Monday, April 2, 2012

Leadership Styles

Your leadership style is the manner in which you tackle the challenge of leading a team or group. Today,  I want to touch on three of the different types of leaders that exist and then describe what I consider to be a Balanced Leader. Consider your own style as you read the descriptions below and take note of which traits you exhibit.

The Parent

The Parent is a leader that takes you under their wing. Their style is very supportive, encouraging,  and caring. If you ever have an issue, this type of leader lets you know it’s not your fault and finds someone else for you to blame. This type of leader is easy to talk to, but does not offer much immediate direction or solutions. The Parent is often wise and well informed but finds it difficult to reprimand group members for poor performance.

Traits: Kind, Caring, Understanding, Motivates
Strengths: Easily accessible, Wise, Experienced Weaknesses: Does not push team to maximum potential. Team does not learn from mistakes.
The Friend
The Friend is a great partner, but not a team leader. They are considerate of their teammates and always let them slide when they miss a deadline or requirement. This leader is reliable and will pick up the slack of team members that don't contribute rather than confront the issue. The Friend is often well liked, but not truly respected or appreciated. They have great ideas but usually let others, who are more confident, decide things.

Traits: Supportive, Reliable, Non-Confrontational, Friendly,

Strengths: Well liked. Helpful and cooperative.
Weaknesses: Gets taken advantage of by others. Does not take charge when necessary.

The Supervisor
The Supervisor is a strong-willed manager. They have the tendency to watch over their team members shoulders and micro-manage. This type of leader makes a solid plan and expects other team member to follow it without excuses. They typically divide work evenly but are not very conscious of the desires or outside commitments of their team members. This team member does not share information well. They consider themselves central to the completion of the project.

Traits: Controlling, Lacks Trust, Driven, Focused, Plans well, Confrontational, Extrovert
Strengths: Detail oriented. Has a deep understanding of all aspects of the project. Excellent planner.
Weaknesses: Often disliked by team members. High stress level.

The Balanced Leader
The Balanced Leader has a few of the characteristics of the three leaders mentioned above. They are kind and understanding like the Mother, reliable and supportive like the Friend and focused and driven like the Supervisor.  What makes the Balanced Leader the wisest is that he knows how to identify what type of leadership traits each situation requires.  The first step to being a Balanced Leader is knowing your team. Perform an evaluation of your team and assess their strengths, weakness, commitment, and  availability.  This will help you delegate the project tasks in a way that is effective and efficient. It also shows your team member that you have their best interest in mind. Each team experience should be an opportunity for everyone in the group to learn about themselves and improve their skills through use. Next you’ll want to provide a network of support. Communicate effectively and frequently with your team.  Provide an open way for questions to get answered and solutions to be developed by the whole group, not just you. Make pertinent information available for those who need it and keep your team up to date with changes to the requirements and deadlines as soon as possible. Finally, maintain a professional level of respect. Your team will produce better for you if they respect you. You also need to make it clear that you respect them as well.  Show them that you understand the challenges they are facing as they work and that you are there to help whenever possible.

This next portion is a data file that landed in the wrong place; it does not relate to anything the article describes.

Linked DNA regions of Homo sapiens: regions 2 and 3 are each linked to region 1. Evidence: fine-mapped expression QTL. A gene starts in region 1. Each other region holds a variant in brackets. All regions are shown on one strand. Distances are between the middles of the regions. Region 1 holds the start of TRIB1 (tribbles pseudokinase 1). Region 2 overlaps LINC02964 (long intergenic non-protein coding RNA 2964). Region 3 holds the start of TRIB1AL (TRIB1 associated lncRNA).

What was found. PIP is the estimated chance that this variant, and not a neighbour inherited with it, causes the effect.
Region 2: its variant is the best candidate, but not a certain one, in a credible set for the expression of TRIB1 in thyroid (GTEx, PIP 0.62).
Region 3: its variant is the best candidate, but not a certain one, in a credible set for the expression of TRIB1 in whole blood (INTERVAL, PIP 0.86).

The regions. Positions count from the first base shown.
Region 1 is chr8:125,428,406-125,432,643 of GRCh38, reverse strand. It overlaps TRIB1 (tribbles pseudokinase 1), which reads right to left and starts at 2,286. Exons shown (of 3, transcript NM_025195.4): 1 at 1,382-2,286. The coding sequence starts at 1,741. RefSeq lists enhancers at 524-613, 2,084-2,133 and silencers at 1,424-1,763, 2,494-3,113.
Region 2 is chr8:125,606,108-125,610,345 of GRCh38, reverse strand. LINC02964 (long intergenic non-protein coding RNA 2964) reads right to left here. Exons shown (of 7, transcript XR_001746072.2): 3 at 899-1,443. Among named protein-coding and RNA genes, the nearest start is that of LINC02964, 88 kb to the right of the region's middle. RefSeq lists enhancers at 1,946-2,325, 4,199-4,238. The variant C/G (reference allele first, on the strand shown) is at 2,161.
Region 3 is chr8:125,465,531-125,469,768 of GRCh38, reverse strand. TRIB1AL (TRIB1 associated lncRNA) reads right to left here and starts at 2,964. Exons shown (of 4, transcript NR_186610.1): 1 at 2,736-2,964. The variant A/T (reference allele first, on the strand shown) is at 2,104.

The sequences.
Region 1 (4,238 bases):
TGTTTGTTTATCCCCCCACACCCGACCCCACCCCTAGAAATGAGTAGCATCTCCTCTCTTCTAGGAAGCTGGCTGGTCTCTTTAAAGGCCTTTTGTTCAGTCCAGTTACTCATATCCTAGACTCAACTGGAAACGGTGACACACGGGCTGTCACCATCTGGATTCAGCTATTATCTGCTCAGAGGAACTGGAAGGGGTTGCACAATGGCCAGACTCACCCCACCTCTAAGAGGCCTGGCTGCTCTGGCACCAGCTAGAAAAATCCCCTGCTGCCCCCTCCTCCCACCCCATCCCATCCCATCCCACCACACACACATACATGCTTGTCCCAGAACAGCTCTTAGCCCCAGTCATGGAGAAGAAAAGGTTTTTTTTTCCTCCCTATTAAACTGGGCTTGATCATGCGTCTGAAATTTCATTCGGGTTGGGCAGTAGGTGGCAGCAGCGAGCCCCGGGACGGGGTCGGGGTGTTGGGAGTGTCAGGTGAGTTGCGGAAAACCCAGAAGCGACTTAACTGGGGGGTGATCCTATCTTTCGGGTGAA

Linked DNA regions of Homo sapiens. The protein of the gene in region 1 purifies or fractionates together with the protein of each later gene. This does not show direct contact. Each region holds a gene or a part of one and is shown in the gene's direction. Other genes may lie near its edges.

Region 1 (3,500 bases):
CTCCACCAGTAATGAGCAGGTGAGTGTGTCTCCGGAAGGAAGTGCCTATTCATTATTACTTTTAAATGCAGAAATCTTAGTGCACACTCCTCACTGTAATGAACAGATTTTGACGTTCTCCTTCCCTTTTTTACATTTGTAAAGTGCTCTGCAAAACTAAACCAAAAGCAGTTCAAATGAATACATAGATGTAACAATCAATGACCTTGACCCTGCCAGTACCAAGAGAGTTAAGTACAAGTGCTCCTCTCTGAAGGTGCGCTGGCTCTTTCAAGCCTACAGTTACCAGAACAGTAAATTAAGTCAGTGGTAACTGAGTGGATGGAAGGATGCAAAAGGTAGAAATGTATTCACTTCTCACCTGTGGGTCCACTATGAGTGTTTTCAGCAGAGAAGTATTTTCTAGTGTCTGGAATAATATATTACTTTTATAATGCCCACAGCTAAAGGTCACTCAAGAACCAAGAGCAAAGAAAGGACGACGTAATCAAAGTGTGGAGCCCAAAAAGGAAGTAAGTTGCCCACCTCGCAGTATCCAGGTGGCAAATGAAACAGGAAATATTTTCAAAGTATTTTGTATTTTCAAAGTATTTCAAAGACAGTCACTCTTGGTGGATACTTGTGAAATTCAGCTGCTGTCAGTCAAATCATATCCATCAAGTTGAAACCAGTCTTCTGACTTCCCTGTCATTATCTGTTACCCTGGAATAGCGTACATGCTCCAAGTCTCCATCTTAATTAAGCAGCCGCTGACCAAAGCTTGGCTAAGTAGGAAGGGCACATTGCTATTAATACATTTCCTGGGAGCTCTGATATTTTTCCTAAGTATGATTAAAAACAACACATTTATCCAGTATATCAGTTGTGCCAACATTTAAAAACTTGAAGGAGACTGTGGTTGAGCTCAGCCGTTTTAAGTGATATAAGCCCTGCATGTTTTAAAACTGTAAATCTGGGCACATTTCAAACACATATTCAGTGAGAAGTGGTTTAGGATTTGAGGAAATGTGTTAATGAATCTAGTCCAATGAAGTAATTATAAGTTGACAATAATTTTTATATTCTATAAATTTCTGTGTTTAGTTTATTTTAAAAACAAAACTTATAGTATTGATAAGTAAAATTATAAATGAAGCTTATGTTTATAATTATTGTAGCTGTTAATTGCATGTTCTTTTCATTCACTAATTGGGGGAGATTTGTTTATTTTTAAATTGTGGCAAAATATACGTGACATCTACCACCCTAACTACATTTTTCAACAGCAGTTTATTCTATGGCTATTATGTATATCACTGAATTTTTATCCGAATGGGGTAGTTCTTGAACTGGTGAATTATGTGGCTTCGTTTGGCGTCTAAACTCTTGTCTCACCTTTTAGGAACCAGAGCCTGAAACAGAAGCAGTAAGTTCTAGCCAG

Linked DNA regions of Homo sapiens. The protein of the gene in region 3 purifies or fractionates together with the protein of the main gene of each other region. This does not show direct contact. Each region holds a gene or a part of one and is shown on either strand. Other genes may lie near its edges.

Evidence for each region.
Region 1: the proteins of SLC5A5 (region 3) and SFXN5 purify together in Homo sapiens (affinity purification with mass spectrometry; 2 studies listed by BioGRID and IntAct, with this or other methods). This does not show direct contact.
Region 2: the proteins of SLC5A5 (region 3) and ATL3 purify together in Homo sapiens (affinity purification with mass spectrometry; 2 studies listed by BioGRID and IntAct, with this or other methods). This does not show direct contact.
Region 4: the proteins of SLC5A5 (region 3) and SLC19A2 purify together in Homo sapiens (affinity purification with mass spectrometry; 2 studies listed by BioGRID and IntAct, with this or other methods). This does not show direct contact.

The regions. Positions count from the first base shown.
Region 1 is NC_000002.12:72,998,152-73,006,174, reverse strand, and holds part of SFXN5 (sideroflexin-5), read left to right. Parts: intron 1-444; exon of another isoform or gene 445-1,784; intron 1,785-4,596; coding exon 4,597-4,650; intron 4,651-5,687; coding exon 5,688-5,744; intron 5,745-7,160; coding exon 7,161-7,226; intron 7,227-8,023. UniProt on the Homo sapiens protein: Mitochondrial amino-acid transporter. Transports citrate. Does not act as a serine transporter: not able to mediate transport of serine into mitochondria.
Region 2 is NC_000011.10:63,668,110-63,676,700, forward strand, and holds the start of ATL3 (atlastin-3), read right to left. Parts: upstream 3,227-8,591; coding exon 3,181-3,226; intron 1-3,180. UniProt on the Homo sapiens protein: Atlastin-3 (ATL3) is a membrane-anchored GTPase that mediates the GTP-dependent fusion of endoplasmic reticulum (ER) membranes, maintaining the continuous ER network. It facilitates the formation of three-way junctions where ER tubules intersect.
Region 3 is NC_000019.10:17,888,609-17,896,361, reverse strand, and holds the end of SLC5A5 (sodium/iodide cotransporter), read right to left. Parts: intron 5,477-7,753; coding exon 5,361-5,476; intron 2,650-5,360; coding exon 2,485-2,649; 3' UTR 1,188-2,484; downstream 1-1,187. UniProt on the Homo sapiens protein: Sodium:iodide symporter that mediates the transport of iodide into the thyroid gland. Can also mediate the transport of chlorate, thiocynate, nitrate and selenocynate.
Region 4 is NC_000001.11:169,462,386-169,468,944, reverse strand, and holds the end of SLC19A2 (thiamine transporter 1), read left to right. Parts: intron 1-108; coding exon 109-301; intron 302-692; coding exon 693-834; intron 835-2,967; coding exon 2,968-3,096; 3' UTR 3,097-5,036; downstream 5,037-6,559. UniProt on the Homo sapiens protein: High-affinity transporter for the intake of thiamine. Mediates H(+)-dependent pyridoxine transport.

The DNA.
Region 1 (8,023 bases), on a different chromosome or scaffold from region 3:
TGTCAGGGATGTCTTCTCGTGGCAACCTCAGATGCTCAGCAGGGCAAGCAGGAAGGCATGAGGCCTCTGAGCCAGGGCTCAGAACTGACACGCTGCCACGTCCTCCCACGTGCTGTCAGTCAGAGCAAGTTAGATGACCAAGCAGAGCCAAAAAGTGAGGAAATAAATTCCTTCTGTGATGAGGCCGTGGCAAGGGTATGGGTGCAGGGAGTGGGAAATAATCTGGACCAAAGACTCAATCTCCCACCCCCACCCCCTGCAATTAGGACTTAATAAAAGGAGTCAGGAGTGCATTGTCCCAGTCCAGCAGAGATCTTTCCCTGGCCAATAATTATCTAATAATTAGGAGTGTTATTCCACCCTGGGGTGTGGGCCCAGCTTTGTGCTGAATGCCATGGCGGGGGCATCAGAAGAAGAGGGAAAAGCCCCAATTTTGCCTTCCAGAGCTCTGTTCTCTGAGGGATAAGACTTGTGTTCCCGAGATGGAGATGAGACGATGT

Your leadership style will grow and change as you do. Be confident and sure  in who you are and it will show through your team's progress and success.

Our next discussion will be on the types of group members and how to work with them.

Below are some questions that you can ponder on your own or respond in the comments.

  • Describe your leadership style.
    • What is your favorite aspect of your leadership style?
    • What are the different environments in which you tweak your leadership style?
    • Discuss one of your greatest challenges as a leader.


    1. I would say that I am a cross between the Parent and the Supervisor. When I see the opportunity to take charge because no one else will, I will definitely step up and be that person. However, I would like to learn how to be able to better motivate my team members. The best part of being a leader in any situation is, in my opinion, motivating your team to give 110%. If I had to single out one skill I wanted to improve, it would be that.

      As an example, I play quarterback on an intramural flag football team for which I am also the captain. It is a struggle to get everyone to show up for the practices some weeks, and therefore the team doesn't do so well during a game. I try to lead by example by going out every week on a set schedule and practice with those who do come, but it's just not enough.

      1. Thanks for your comment! I will add that to my list of topics for new posts! Follow my blog to make sure you don't miss it!